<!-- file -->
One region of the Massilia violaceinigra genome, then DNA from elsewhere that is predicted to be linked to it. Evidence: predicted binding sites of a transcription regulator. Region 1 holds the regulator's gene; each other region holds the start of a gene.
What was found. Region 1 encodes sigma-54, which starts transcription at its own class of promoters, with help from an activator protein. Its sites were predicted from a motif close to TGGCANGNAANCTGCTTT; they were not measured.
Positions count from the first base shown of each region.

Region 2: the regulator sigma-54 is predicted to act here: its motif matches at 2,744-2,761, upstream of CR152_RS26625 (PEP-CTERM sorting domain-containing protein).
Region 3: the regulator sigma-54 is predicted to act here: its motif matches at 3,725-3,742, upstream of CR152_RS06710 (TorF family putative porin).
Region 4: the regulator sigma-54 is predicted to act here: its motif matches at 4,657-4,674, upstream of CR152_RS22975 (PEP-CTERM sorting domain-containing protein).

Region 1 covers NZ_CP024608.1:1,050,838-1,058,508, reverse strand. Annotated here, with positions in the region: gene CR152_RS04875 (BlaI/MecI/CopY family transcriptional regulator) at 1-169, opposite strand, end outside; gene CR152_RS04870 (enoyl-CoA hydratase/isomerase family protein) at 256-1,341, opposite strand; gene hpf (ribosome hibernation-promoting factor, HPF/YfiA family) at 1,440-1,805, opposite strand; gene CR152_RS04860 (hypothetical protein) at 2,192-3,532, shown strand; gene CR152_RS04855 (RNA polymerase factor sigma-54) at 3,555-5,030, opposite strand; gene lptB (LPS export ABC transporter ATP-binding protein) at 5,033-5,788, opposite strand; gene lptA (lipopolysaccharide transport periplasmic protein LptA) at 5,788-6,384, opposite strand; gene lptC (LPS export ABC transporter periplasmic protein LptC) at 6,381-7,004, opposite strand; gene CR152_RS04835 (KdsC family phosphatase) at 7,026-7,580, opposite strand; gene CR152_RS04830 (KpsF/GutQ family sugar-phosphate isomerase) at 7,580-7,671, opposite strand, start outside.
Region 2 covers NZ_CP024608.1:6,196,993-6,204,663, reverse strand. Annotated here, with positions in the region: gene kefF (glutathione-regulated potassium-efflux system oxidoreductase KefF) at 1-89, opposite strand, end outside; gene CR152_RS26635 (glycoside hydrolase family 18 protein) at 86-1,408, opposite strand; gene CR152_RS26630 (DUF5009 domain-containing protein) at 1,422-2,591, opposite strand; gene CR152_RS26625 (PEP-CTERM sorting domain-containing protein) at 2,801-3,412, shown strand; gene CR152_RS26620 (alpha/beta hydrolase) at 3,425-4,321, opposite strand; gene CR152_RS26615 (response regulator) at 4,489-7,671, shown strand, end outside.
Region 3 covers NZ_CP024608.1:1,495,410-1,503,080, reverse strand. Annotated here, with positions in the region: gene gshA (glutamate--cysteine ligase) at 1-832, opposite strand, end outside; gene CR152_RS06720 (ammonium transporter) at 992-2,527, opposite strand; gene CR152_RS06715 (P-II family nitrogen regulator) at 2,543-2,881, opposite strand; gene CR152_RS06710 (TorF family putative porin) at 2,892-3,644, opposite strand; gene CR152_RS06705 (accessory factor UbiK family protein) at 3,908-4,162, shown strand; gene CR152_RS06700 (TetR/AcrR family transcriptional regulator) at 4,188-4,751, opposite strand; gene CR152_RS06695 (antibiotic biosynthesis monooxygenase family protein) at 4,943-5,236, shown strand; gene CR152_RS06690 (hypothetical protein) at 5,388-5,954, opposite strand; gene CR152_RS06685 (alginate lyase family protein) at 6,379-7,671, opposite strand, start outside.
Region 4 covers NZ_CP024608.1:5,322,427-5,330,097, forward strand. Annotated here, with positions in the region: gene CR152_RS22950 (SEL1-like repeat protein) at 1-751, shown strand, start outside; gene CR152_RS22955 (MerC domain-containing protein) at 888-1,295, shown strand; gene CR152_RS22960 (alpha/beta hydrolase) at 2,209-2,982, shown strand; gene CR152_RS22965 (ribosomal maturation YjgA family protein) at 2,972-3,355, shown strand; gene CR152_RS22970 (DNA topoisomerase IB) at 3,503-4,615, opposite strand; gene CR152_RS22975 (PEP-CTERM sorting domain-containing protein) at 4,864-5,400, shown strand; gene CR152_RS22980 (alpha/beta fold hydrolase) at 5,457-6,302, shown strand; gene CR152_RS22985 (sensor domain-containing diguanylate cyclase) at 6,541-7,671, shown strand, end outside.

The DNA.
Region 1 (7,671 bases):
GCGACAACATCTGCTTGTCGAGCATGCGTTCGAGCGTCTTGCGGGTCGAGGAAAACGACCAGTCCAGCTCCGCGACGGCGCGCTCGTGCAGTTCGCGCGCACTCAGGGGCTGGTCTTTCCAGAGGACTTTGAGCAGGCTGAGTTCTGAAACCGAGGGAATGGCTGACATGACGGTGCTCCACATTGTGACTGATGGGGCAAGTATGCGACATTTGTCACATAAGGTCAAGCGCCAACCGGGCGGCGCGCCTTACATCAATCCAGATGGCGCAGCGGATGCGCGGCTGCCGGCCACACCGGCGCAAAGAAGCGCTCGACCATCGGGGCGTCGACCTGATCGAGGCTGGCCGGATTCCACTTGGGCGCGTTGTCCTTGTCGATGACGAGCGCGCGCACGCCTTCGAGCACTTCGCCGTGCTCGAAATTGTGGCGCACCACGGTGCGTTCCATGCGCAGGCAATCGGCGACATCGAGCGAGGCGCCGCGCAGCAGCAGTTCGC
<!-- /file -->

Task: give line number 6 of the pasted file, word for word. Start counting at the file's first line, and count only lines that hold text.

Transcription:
Region 4: the regulator sigma-54 is predicted to act here: its motif matches at 4,657-4,674, upstream of CR152_RS22975 (PEP-CTERM sorting domain-containing protein).